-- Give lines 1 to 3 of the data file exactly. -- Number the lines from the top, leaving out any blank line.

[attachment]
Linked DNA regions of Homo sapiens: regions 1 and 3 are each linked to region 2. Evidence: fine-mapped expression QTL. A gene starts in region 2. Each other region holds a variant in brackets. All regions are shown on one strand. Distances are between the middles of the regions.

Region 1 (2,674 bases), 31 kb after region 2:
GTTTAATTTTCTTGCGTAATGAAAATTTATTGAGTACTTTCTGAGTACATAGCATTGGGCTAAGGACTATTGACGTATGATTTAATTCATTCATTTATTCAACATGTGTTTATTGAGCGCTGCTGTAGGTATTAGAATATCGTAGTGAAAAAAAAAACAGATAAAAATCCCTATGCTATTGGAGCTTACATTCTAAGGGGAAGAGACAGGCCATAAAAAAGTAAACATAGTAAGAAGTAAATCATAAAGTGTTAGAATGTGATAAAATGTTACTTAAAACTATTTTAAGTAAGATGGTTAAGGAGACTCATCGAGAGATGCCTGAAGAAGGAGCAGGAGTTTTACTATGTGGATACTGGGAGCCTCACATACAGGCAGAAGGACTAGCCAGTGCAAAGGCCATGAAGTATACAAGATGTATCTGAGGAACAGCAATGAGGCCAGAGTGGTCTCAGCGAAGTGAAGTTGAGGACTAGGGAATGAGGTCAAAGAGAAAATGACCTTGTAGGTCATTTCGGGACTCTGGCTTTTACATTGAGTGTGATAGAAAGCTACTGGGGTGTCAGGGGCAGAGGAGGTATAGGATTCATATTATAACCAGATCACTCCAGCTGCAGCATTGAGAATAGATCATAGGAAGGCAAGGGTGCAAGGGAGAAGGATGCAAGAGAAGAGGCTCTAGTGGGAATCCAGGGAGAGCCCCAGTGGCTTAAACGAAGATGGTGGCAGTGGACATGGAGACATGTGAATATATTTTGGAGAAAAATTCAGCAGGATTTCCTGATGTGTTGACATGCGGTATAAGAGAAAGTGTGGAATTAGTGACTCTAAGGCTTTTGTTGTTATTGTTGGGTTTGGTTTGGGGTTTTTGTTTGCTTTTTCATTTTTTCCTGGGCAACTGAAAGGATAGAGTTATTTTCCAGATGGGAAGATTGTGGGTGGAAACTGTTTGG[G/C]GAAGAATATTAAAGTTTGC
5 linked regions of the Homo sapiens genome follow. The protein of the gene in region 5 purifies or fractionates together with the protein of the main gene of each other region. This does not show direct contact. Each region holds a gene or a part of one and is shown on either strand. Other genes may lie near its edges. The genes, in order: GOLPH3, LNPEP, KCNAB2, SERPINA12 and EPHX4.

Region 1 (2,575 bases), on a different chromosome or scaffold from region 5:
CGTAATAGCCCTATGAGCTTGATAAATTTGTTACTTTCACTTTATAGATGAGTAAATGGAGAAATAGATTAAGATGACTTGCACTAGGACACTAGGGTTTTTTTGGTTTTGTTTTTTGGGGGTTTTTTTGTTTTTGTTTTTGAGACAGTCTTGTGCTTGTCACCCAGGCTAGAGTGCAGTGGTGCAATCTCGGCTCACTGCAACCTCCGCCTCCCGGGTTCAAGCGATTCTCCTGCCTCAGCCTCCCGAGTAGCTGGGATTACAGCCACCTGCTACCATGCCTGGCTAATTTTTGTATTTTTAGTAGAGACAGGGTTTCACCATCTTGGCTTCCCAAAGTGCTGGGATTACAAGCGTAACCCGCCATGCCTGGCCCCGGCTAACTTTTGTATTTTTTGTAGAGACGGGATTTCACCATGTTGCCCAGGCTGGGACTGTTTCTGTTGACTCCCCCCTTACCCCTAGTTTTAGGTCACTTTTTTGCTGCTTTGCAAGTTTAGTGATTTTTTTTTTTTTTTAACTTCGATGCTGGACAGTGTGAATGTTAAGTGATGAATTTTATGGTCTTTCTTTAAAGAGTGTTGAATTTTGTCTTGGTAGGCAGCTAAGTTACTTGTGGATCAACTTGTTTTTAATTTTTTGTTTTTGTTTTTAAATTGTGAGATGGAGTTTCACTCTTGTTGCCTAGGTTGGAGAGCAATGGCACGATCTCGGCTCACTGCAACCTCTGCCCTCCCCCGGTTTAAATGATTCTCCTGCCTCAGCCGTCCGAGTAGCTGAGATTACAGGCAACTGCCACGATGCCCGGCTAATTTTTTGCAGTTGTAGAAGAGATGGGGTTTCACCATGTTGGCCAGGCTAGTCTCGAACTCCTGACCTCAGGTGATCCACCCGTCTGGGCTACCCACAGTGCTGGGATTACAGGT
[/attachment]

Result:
Linked DNA regions of Homo sapiens: regions 1 and 3 are each linked to region 2. Evidence: fine-mapped expression QTL. A gene starts in region 2. Each other region holds a variant in brackets. All regions are shown on one strand. Distances are between the middles of the regions.

Region 1 (2,674 bases), 31 kb after region 2:
GTTTAATTTTCTTGCGTAATGAAAATTTATTGAGTACTTTCTGAGTACATAGCATTGGGCTAAGGACTATTGACGTATGATTTAATTCATTCATTTATTCAACATGTGTTTATTGAGCGCTGCTGTAGGTATTAGAATATCGTAGTGAAAAAAAAAACAGATAAAAATCCCTATGCTATTGGAGCTTACATTCTAAGGGGAAGAGACAGGCCATAAAAAAGTAAACATAGTAAGAAGTAAATCATAAAGTGTTAGAATGTGATAAAATGTTACTTAAAACTATTTTAAGTAAGATGGTTAAGGAGACTCATCGAGAGATGCCTGAAGAAGGAGCAGGAGTTTTACTATGTGGATACTGGGAGCCTCACATACAGGCAGAAGGACTAGCCAGTGCAAAGGCCATGAAGTATACAAGATGTATCTGAGGAACAGCAATGAGGCCAGAGTGGTCTCAGCGAAGTGAAGTTGAGGACTAGGGAATGAGGTCAAAGAGAAAATGACCTTGTAGGTCATTTCGGGACTCTGGCTTTTACATTGAGTGTGATAGAAAGCTACTGGGGTGTCAGGGGCAGAGGAGGTATAGGATTCATATTATAACCAGATCACTCCAGCTGCAGCATTGAGAATAGATCATAGGAAGGCAAGGGTGCAAGGGAGAAGGATGCAAGAGAAGAGGCTCTAGTGGGAATCCAGGGAGAGCCCCAGTGGCTTAAACGAAGATGGTGGCAGTGGACATGGAGACATGTGAATATATTTTGGAGAAAAATTCAGCAGGATTTCCTGATGTGTTGACATGCGGTATAAGAGAAAGTGTGGAATTAGTGACTCTAAGGCTTTTGTTGTTATTGTTGGGTTTGGTTTGGGGTTTTTGTTTGCTTTTTCATTTTTTCCTGGGCAACTGAAAGGATAGAGTTATTTTCCAGATGGGAAGATTGTGGGTGGAAACTGTTTGG[G/C]GAAGAATATTAAAGTTTGC